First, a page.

Sculpted cats and larger-than-life faces of women, men growing out of trees, winged lions astride turrets, a shepherd, a satyr and exquisite peacocks — all embellished on the facades of buildings — this is an architectural feast. The Art Nouveau Movement was a rebellious reaction to Victorian sensibilities by a new wave of architects and designers, who used futuristic elements and artwork to express them.
Riga, the capital of Latvia, has an amazing wealth of more than 800 Art Nouveau buildings built in the late 19th and early 20th century. How did Riga’s buildings survive? When Art Nouveau was popular, Riga was riding a wave of prosperity and the Russians, Jewish, German and Latvian merchants poured their riches into its real estate. Later, when Art Nouveau went out of fashion, many buildings all over Europe were pulled down but Latvia’s economic position compelled many of the buildings to be converted into Soviet communal apartments.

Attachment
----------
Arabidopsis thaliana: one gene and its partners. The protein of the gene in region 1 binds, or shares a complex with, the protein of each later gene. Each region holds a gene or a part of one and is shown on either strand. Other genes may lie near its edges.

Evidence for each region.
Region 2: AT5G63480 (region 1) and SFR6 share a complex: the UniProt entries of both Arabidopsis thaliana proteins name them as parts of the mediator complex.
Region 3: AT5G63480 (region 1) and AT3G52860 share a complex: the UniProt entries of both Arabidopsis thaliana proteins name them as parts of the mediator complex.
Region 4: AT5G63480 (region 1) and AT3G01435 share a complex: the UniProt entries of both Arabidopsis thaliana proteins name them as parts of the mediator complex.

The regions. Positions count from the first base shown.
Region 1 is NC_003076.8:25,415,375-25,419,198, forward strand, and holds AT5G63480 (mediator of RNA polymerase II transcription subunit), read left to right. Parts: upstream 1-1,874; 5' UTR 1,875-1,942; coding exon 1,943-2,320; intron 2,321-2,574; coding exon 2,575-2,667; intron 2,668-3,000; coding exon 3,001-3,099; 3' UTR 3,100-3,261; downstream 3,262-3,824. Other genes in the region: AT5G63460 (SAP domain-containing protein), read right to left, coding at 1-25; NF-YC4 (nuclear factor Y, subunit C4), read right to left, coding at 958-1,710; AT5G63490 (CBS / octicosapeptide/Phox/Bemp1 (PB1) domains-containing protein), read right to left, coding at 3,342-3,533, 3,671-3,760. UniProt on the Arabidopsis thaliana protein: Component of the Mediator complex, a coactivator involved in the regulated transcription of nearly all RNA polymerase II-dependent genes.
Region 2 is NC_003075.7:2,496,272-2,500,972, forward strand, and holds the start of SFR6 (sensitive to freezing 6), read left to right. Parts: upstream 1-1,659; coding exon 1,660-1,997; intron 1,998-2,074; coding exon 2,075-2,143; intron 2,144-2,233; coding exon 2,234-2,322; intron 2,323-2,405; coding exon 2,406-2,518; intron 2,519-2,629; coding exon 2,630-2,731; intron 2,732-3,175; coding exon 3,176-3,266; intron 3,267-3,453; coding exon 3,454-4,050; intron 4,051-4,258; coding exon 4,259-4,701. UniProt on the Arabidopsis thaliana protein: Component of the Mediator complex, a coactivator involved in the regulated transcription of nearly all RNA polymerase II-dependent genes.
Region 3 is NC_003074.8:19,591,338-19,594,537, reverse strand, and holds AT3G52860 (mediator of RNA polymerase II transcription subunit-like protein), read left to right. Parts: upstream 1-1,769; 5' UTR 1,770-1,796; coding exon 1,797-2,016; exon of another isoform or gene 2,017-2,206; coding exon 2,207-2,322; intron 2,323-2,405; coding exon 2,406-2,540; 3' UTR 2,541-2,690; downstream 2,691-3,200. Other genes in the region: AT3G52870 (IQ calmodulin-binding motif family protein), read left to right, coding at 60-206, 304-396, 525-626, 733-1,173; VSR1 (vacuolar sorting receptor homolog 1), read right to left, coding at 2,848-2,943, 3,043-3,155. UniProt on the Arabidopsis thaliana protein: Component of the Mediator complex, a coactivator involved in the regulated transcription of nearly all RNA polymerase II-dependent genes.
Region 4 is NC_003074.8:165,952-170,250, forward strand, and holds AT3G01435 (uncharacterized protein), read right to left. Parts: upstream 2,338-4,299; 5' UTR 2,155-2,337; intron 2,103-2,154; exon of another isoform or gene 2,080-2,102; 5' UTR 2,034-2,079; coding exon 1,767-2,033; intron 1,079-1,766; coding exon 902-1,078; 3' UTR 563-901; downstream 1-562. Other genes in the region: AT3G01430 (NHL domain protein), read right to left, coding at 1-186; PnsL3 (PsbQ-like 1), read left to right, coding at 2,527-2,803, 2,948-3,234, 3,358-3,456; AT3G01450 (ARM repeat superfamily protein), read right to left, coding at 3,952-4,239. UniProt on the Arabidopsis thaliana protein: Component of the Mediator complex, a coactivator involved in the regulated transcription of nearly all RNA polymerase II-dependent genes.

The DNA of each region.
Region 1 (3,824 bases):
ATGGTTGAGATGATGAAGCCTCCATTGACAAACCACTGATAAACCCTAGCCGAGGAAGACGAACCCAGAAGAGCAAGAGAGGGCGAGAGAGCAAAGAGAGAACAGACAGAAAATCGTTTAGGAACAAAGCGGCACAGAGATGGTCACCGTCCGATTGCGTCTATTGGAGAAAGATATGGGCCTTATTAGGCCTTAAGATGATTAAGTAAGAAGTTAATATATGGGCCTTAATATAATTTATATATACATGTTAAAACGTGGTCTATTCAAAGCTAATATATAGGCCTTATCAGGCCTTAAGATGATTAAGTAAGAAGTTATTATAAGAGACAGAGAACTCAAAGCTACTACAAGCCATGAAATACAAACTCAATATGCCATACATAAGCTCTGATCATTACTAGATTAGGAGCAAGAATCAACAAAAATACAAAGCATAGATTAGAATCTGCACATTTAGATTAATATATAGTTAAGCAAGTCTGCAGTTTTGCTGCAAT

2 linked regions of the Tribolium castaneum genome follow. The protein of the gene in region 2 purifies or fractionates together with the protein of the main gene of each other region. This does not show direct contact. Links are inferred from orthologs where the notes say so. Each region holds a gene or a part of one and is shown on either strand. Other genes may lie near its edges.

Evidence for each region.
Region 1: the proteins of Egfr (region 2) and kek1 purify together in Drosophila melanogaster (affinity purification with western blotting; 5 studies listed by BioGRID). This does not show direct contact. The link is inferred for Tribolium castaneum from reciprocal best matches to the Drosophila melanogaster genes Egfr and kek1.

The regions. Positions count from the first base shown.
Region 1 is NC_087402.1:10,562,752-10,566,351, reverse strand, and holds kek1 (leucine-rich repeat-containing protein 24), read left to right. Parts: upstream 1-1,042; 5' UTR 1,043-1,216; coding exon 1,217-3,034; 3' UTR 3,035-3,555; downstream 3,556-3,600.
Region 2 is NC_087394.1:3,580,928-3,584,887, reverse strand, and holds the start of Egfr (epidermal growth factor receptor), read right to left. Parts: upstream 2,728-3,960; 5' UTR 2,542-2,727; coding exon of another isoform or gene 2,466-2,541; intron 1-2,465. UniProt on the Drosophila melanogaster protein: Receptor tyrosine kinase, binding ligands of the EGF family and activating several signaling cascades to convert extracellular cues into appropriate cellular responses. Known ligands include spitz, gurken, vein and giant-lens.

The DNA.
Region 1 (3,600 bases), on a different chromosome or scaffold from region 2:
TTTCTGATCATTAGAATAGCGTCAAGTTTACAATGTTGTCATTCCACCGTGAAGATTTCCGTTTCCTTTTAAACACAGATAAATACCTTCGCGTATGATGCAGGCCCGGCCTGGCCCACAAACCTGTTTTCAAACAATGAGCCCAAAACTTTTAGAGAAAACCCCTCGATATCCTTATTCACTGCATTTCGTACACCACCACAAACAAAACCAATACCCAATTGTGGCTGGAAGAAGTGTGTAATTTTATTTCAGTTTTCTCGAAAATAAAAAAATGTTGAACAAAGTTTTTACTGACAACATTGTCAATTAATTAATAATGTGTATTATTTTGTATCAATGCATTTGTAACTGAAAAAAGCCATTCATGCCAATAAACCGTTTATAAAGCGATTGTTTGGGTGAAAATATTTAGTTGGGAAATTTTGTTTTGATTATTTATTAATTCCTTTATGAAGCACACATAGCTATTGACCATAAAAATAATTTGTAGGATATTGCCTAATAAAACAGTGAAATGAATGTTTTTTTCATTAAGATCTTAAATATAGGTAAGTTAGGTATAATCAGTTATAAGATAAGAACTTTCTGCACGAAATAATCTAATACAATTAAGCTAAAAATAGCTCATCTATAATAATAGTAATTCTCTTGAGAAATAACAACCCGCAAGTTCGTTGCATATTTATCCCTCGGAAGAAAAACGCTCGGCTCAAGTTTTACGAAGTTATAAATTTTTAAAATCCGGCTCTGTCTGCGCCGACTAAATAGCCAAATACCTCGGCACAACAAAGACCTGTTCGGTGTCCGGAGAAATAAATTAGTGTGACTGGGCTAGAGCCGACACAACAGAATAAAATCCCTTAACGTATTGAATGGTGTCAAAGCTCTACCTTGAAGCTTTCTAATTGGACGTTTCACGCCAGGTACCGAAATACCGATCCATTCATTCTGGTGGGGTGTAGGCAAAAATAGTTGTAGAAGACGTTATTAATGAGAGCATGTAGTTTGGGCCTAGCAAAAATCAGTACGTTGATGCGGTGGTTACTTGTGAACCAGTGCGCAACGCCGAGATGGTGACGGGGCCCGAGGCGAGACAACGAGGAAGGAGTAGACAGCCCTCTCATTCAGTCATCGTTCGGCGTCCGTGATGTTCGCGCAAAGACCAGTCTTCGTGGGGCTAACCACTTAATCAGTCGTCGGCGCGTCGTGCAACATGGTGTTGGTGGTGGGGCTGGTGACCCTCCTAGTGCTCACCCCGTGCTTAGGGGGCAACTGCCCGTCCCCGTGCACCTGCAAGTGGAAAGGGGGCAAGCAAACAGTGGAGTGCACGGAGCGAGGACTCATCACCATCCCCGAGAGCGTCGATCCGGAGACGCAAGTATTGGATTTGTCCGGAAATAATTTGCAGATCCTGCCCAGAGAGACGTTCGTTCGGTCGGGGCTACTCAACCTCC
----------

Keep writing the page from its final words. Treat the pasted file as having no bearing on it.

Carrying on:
Many of the buildings became shabby and unkempt. In recent times, foreign investment as well as banks and cultural preservation funds have helped to renovate buildings to their past glory though many of them are still in the throes of transition.
One name that appears with amazing regularity in the Art Nouveau Movement in Riga is Mikhail Eisenstein, the father of the popular film director, Sergei Eisenstein, who made movies like Battleship Potemkin. Sergei was not a fan of his father’s work and said of his father’s fanciful creations, “He must have had nightmares, putting all that detail into his buildings,’’ and called him a “ a maker of cakes, who placed statues of human beings one and a half storey high”.
Mikhail was known for his use of coloured bricks and tiles, decorative masks and geometric motifs. We see Mikhail Eisenstein’s creations especially on Alberta Iela where five of his buildings lie next to each other. Wrought iron balconies attract and giant faces peer down at us.
The gorgeous Art Nouveau Museum in Alberta Street has stylised plants, pine cones, squirrels on the facade and the spiral staircase has ornamental motifs on the ceiling. Art Nouveau went through a phase of ‘National Romanticism’ here, when Latvian architects introduced elements from ethnic mythology into their designs. Most buildings have a rough finish. Riga’s eclectic architecture is a reason in itself to visit this historical city!